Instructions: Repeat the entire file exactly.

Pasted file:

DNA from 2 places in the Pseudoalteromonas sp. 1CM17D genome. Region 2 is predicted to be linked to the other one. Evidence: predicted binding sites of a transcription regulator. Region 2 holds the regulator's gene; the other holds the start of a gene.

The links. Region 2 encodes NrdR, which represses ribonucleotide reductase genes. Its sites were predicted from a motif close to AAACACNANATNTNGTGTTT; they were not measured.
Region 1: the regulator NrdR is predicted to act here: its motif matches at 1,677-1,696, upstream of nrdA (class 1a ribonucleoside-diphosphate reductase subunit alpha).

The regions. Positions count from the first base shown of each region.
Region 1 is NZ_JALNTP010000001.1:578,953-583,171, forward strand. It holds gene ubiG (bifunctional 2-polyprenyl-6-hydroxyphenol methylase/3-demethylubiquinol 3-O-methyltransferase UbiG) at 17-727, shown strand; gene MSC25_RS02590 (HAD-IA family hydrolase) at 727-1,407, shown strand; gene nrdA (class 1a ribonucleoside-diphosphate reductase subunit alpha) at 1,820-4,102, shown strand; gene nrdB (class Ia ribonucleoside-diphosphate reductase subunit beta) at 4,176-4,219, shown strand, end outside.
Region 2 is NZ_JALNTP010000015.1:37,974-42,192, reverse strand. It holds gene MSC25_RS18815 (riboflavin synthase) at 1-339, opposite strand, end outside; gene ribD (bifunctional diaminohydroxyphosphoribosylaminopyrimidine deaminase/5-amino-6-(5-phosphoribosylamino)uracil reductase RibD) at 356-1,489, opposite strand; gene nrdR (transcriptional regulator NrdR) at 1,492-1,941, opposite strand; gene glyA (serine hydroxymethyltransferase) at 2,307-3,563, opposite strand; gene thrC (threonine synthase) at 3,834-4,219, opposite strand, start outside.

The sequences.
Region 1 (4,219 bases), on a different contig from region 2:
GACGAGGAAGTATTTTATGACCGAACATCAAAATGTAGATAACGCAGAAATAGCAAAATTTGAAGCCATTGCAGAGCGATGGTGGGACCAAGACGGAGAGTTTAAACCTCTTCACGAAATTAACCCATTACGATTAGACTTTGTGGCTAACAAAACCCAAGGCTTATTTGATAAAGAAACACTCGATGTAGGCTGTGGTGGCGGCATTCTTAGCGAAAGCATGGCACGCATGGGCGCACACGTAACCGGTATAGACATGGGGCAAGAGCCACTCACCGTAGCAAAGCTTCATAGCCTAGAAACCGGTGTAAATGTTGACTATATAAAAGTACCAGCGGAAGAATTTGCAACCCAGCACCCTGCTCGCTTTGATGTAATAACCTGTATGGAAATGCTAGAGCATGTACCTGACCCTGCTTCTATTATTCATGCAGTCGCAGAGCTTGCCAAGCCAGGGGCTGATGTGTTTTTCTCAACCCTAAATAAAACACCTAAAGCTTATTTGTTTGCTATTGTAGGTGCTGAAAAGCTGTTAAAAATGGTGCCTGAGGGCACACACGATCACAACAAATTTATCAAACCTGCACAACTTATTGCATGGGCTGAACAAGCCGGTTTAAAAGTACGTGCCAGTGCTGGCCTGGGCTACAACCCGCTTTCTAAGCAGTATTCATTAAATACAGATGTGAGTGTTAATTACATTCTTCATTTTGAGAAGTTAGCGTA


DNA from 2 places in the Pseudoalteromonas sp. 1CM17D genome. Region 2 is predicted to be linked to the other one. Evidence: predicted binding sites of a transcription regulator. Region 2 holds the regulator's gene; the other holds the start of a gene.

The links. Region 2 encodes NrdR, which represses ribonucleotide reductase genes. Its sites were predicted from a motif close to AAACACNANATNTNGTGTTT; they were not measured.
Region 1: the regulator NrdR is predicted to act here: its motif matches at 1,677-1,696, upstream of nrdA (class 1a ribonucleoside-diphosphate reductase subunit alpha).

The regions. Positions count from the first base shown of each region.
Region 1 is NZ_JALNTP010000001.1:578,953-583,171, forward strand. It holds gene ubiG (bifunctional 2-polyprenyl-6-hydroxyphenol methylase/3-demethylubiquinol 3-O-methyltransferase UbiG) at 17-727, shown strand; gene MSC25_RS02590 (HAD-IA family hydrolase) at 727-1,407, shown strand; gene nrdA (class 1a ribonucleoside-diphosphate reductase subunit alpha) at 1,820-4,102, shown strand; gene nrdB (class Ia ribonucleoside-diphosphate reductase subunit beta) at 4,176-4,219, shown strand, end outside.
Region 2 is NZ_JALNTP010000015.1:37,974-42,192, reverse strand. It holds gene MSC25_RS18815 (riboflavin synthase) at 1-339, opposite strand, end outside; gene ribD (bifunctional diaminohydroxyphosphoribosylaminopyrimidine deaminase/5-amino-6-(5-phosphoribosylamino)uracil reductase RibD) at 356-1,489, opposite strand; gene nrdR (transcriptional regulator NrdR) at 1,492-1,941, opposite strand; gene glyA (serine hydroxymethyltransferase) at 2,307-3,563, opposite strand; gene thrC (threonine synthase) at 3,834-4,219, opposite strand, start outside.

The sequences.
Region 1 (4,219 bases), on a different contig from region 2:
GACGAGGAAGTATTTTATGACCGAACATCAAAATGTAGATAACGCAGAAATAGCAAAATTTGAAGCCATTGCAGAGCGATGGTGGGACCAAGACGGAGAGTTTAAACCTCTTCACGAAATTAACCCATTACGATTAGACTTTGTGGCTAACAAAACCCAAGGCTTATTTGATAAAGAAACACTCGATGTAGGCTGTGGTGGCGGCATTCTTAGCGAAAGCATGGCACGCATGGGCGCACACGTAACCGGTATAGACATGGGGCAAGAGCCACTCACCGTAGCAAAGCTTCATAGCCTAGAAACCGGTGTAAATGTTGACTATATAAAAGTACCAGCGGAAGAATTTGCAACCCAGCACCCTGCTCGCTTTGATGTAATAACCTGTATGGAAATGCTAGAGCATGTACCTGACCCTGCTTCTATTATTCATGCAGTCGCAGAGCTTGCCAAGCCAGGGGCTGATGTGTTTTTCTCAACCCTAAATAAAACACCTAAAGCTTATTTGTTTGCTATTGTAGGTGCTGAAAAGCTGTTAAAAATGGTGCCTGAGGGCACACACGATCACAACAAATTTATCAAACCTGCACAACTTATTGCATGGGCTGAACAAGCCGGTTTAAAAGTACGTGCCAGTGCTGGCCTGGGCTACAACCCGCTTTCTAAGCAGTATTCATTAAATACAGATGTGAGTGTTAATTACATTCTTCATTTTGAGAAGTTAGCGTA